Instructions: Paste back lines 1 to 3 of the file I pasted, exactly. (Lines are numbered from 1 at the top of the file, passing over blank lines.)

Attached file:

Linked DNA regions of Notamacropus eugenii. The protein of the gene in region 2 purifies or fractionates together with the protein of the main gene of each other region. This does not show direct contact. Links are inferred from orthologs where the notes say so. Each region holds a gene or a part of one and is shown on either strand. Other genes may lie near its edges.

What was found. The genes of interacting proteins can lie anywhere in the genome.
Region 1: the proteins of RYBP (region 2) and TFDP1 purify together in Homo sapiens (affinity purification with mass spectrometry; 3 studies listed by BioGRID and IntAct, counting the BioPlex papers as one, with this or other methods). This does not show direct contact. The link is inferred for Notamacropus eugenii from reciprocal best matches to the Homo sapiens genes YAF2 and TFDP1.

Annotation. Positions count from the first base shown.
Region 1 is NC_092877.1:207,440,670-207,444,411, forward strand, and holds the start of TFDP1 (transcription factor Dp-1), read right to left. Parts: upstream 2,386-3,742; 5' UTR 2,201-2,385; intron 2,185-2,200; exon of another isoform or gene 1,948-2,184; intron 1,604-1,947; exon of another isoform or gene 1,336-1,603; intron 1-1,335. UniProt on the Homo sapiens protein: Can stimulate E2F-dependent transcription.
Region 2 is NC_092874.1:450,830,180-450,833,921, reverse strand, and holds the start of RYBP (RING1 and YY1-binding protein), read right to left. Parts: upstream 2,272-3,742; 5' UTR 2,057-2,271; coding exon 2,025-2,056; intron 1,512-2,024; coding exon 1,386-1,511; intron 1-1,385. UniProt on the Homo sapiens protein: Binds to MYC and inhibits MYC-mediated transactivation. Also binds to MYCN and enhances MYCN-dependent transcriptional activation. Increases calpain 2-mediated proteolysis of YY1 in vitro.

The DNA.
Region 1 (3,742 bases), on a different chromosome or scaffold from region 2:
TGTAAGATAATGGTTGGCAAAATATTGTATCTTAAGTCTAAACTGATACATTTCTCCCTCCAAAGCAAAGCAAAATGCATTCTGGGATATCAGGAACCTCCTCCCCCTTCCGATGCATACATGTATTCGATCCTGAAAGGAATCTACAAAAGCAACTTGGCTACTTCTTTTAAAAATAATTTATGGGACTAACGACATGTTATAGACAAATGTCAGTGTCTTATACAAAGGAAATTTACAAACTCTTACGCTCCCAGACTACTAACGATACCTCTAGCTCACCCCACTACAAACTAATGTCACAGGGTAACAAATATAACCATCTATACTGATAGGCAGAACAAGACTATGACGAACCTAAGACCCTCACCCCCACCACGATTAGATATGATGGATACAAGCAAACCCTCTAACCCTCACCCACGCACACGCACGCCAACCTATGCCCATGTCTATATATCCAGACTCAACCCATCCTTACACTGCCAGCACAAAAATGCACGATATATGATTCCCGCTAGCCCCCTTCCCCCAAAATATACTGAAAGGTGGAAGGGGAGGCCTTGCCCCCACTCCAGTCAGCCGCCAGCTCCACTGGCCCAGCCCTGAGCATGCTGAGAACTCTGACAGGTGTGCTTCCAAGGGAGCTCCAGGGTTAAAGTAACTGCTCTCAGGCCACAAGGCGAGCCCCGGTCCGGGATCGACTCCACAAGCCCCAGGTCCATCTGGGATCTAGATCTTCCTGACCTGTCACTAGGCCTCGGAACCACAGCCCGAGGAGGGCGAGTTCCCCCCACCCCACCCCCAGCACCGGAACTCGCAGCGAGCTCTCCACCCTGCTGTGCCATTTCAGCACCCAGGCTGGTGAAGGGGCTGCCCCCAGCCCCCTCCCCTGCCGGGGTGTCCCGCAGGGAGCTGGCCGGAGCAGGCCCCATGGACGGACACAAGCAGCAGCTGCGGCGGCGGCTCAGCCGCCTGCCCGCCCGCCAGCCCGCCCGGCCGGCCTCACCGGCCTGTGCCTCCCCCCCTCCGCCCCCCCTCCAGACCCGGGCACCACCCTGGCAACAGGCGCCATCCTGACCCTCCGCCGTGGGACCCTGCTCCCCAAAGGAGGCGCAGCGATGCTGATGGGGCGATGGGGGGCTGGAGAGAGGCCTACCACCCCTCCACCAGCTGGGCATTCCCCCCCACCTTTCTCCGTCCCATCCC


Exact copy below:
Linked DNA regions of Notamacropus eugenii. The protein of the gene in region 2 purifies or fractionates together with the protein of the main gene of each other region. This does not show direct contact. Links are inferred from orthologs where the notes say so. Each region holds a gene or a part of one and is shown on either strand. Other genes may lie near its edges.

What was found. The genes of interacting proteins can lie anywhere in the genome.
Region 1: the proteins of RYBP (region 2) and TFDP1 purify together in Homo sapiens (affinity purification with mass spectrometry; 3 studies listed by BioGRID and IntAct, counting the BioPlex papers as one, with this or other methods). This does not show direct contact. The link is inferred for Notamacropus eugenii from reciprocal best matches to the Homo sapiens genes YAF2 and TFDP1.